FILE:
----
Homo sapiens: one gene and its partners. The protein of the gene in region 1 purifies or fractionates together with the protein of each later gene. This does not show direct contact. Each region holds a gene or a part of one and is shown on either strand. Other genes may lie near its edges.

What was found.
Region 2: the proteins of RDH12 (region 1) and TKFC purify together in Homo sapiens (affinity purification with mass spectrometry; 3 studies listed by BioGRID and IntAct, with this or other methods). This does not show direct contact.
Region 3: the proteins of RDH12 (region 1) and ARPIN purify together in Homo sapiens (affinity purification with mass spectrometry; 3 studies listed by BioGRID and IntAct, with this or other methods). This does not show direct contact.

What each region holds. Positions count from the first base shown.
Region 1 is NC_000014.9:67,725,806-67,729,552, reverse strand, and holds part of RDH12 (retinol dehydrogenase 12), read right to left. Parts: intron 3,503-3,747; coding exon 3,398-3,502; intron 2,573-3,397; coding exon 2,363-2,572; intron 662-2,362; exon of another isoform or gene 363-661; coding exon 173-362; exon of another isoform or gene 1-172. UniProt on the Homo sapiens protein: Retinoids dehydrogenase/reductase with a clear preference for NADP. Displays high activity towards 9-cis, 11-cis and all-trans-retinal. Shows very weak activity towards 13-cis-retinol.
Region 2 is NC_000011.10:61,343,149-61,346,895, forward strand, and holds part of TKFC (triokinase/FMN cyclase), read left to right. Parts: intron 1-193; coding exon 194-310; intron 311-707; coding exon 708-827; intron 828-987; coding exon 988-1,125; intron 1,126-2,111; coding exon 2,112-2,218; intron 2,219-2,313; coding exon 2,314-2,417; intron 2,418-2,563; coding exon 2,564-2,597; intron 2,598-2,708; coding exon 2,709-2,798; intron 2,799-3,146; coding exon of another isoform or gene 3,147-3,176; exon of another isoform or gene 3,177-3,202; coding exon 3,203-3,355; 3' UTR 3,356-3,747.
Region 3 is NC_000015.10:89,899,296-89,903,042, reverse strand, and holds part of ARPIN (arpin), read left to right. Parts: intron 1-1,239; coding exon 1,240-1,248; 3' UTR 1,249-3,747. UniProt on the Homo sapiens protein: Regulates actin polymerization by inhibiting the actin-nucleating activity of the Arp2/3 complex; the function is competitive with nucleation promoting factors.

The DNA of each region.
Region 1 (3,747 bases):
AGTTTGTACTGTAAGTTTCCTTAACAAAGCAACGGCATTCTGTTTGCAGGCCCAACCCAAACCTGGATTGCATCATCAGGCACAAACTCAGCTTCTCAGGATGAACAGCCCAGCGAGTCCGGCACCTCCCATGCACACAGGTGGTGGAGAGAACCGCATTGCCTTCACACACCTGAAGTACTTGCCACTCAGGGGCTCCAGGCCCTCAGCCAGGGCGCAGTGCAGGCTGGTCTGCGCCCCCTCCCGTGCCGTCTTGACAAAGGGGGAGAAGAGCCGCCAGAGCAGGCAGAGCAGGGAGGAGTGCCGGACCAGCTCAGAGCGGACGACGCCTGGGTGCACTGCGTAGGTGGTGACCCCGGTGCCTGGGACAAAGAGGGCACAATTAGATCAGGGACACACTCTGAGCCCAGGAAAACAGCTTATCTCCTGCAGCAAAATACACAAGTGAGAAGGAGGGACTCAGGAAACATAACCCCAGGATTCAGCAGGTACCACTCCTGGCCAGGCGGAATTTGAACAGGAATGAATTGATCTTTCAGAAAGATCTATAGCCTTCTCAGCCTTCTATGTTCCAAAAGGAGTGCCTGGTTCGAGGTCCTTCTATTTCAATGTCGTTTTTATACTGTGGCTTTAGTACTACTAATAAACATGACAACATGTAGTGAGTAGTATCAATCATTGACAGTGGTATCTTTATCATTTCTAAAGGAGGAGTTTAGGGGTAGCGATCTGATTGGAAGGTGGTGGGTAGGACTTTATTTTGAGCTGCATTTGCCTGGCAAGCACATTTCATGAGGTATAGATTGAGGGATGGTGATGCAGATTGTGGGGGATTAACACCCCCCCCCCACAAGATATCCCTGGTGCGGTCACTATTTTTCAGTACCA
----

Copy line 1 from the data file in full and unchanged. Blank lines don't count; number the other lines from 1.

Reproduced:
Homo sapiens: one gene and its partners. The protein of the gene in region 1 purifies or fractionates together with the protein of each later gene. This does not show direct contact. Each region holds a gene or a part of one and is shown on either strand. Other genes may lie near its edges.